Management engineering, the application of the principles of industrial engineering to work performed in gaining through a subordinate organization, is the appropriate expertise for implementing performance management in the office environment.  It includes the design of organizations and management processes to assure efficiency of operation.  It includes the study of internal products and customers to maximize the flow of value.  It includes the study of management relations.

 

Basic Management Engineering Concepts:

 

The First Rule of Management Engineering:

Management is an essential;

you cannot improve management

by replacing it with something else.

 

Management, the gaining of performance through the operation of an organized effort, is naturally based on what is delivered from the organization to its customers.  This concentration on organizational performance cannot be improved by replacing it with focus on personal productivity.  Any focus on personal productivity will redirect/distract management from pursuing organizational purposes.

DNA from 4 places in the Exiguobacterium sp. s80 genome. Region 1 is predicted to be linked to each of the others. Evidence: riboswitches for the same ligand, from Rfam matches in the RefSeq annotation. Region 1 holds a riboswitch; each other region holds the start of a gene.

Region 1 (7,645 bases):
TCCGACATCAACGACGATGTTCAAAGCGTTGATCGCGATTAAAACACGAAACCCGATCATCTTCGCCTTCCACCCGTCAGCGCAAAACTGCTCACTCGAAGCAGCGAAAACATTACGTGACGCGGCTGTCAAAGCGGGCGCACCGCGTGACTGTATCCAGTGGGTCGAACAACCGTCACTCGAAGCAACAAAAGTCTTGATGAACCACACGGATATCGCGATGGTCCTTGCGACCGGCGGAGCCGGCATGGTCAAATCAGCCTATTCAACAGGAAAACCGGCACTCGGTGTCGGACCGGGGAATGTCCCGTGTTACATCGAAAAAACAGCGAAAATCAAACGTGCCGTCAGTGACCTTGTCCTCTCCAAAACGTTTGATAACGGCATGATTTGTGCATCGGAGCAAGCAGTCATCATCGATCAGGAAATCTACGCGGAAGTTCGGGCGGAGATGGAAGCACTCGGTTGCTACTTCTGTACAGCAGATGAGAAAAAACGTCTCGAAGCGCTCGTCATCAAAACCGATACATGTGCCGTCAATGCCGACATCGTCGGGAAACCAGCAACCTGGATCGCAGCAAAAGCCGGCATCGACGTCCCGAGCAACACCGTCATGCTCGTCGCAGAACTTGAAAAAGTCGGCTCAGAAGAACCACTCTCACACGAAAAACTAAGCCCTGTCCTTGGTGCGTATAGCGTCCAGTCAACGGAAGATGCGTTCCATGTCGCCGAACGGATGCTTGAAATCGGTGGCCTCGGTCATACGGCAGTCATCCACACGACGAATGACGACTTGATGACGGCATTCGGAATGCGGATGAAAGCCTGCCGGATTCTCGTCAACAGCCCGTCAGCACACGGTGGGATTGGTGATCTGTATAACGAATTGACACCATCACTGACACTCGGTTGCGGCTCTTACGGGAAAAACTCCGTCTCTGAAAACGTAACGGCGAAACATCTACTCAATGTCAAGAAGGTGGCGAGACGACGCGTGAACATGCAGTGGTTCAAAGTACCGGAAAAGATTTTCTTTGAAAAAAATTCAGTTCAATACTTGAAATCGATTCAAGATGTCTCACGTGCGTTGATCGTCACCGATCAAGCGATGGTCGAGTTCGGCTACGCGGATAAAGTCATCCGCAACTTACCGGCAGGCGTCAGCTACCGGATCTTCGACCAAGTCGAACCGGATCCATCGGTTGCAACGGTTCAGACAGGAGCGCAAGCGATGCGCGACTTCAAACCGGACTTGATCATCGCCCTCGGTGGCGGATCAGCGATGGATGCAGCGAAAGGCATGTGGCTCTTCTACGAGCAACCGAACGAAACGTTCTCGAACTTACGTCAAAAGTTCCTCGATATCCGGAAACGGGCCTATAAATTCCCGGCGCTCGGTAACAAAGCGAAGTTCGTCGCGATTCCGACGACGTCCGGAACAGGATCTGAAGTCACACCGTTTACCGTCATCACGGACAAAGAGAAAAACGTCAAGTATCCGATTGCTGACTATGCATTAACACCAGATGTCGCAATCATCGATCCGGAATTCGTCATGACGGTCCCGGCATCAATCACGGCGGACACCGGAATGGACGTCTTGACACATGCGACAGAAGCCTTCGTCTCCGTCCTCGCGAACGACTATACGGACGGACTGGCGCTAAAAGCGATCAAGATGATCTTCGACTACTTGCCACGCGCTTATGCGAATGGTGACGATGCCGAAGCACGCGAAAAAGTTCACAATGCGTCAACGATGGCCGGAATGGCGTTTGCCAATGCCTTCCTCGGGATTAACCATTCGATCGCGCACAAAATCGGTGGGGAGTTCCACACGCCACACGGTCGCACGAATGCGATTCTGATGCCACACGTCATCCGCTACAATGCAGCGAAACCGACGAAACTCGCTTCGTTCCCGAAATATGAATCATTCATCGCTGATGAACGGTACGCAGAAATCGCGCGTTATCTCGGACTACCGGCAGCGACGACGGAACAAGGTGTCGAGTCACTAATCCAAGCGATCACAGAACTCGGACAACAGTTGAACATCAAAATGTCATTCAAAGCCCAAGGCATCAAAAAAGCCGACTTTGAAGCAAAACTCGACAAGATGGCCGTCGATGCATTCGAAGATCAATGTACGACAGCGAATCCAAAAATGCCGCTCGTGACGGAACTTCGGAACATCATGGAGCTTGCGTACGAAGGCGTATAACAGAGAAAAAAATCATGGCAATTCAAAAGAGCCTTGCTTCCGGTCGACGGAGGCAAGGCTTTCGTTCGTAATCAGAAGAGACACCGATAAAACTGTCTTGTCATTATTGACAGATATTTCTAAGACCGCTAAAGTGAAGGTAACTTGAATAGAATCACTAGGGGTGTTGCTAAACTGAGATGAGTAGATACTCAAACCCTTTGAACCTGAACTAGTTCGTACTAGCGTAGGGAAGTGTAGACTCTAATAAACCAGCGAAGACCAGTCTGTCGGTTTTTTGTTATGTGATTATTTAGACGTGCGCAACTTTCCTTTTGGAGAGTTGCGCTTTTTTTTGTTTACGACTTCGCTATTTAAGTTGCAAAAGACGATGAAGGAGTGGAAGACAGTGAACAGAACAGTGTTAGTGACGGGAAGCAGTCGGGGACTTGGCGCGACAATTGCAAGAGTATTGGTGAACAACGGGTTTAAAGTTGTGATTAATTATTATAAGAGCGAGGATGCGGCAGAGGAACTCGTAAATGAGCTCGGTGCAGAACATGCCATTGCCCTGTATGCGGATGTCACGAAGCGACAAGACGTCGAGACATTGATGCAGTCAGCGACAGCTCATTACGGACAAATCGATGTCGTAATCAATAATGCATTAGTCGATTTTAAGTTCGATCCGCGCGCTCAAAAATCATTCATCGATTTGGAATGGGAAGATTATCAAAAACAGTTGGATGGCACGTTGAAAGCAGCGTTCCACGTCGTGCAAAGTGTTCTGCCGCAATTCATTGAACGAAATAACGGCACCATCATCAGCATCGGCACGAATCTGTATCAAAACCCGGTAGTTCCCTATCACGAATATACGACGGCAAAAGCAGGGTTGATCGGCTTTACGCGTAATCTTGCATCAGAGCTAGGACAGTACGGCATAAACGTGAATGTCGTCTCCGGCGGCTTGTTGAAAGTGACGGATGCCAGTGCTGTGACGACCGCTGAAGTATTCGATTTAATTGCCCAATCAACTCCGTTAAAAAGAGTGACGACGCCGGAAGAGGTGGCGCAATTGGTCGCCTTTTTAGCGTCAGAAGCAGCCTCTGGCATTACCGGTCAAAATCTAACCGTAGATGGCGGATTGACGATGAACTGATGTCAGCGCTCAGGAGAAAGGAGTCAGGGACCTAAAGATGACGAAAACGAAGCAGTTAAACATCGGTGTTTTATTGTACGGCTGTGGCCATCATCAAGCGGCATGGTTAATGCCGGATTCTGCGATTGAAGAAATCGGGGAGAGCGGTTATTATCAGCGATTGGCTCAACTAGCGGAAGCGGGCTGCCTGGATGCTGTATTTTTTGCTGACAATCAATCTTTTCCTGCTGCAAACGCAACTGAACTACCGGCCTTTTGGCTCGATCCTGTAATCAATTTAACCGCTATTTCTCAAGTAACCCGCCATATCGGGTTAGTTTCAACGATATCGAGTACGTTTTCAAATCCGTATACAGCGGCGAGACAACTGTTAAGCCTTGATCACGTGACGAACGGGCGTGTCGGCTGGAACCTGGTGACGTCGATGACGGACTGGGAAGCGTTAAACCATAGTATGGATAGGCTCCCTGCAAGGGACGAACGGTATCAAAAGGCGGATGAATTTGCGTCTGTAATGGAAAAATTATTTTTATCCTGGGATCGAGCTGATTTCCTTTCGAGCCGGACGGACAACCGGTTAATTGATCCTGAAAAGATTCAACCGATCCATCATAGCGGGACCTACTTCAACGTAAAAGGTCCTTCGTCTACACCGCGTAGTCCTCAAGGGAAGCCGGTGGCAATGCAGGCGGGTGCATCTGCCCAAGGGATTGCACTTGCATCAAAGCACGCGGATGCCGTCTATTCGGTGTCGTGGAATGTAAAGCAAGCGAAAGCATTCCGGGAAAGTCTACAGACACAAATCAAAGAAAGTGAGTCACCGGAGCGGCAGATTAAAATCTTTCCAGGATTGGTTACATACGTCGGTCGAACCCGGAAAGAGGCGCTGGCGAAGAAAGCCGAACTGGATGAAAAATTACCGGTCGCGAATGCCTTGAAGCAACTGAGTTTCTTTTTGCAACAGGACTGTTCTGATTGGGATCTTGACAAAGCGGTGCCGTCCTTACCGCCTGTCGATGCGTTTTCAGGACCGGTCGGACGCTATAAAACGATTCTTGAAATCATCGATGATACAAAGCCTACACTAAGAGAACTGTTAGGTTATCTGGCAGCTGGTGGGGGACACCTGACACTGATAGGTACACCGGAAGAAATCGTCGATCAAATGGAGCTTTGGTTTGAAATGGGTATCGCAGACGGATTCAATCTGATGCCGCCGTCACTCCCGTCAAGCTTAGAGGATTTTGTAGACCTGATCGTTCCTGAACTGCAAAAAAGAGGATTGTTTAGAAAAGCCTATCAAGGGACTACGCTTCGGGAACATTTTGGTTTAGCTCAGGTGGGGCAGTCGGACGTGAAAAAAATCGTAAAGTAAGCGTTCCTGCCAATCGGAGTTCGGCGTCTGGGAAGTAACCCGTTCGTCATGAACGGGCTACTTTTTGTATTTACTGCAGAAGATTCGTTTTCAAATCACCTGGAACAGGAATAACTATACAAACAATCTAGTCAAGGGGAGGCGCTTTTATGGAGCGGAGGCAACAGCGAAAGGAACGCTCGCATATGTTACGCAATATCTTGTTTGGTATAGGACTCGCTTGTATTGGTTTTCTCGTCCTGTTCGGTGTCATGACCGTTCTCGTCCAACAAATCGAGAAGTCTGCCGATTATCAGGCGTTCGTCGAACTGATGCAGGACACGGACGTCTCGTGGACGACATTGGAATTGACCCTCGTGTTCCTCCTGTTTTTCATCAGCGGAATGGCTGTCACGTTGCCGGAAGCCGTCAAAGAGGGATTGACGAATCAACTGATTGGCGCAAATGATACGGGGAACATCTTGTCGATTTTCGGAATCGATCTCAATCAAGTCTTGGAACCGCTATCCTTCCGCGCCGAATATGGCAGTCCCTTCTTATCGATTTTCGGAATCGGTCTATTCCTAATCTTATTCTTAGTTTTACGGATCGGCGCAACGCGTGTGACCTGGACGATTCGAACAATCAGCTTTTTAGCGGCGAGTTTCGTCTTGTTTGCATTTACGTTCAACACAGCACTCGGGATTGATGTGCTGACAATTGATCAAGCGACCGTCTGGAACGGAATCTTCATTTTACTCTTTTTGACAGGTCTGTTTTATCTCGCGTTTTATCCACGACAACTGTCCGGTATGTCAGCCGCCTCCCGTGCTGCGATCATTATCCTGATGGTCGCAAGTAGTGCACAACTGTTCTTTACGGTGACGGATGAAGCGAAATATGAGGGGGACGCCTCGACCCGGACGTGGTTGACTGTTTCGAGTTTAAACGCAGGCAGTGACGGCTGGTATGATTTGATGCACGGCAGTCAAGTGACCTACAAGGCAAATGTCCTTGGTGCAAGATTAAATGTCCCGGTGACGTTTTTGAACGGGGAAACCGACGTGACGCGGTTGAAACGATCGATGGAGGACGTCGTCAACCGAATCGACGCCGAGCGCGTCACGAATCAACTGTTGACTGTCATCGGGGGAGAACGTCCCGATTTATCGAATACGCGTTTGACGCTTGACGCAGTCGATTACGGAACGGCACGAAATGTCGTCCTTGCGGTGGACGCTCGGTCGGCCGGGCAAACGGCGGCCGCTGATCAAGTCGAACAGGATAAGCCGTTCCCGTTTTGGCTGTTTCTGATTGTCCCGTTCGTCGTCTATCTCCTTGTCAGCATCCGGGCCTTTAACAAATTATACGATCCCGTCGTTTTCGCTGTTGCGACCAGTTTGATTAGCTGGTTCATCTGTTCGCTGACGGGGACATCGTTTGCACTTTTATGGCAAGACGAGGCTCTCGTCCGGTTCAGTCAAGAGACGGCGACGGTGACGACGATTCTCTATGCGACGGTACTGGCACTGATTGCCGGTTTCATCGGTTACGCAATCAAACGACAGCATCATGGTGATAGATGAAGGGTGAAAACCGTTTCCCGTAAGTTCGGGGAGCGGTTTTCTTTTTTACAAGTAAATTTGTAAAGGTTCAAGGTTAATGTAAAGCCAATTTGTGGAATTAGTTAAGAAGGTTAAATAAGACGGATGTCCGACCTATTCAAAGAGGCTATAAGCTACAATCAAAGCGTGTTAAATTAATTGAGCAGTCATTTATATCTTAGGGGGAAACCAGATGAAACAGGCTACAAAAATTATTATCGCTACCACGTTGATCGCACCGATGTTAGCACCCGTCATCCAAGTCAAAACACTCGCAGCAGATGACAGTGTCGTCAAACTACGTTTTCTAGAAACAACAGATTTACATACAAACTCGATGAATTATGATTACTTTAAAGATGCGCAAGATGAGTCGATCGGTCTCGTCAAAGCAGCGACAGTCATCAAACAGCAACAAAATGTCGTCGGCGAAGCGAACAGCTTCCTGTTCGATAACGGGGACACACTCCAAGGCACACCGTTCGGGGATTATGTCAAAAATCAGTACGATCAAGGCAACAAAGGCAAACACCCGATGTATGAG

Performance Metrics apply to the organization as a whole.  Organizations have only two value metrics, value produced and cost of producing it.  The value produced is measured by product delivered to external customers so that it gains operating resources.  Customers determine value by what they are willing to pay to get the product.  Cost is the whole cost of operating the organization while it generates and delivers goods or services to its customers.

Increasing the personal productivity of a worker, or even of all workers, promotes efficiency when it increases the value of products that the organization delivers to its customers.  It also increases efficiency when it reduces the cost of operating the organization.  If it does not accomplish one of these, an effort for increasing the personal productivity is likely to result in inefficiency

There are only two reasons to have any element or process in the organization.  The first is that it produces the goods or services that the organization delivers to its customers.  The second is that it supports those who generate or deliver those goods and services. 

This general observation applies to both structural elements, and to internal processes.  If any element is found not to produce, and not to contribute to productive performance in other areas of the organization, it can be eliminated (decreasing operating cost) without loss to performance.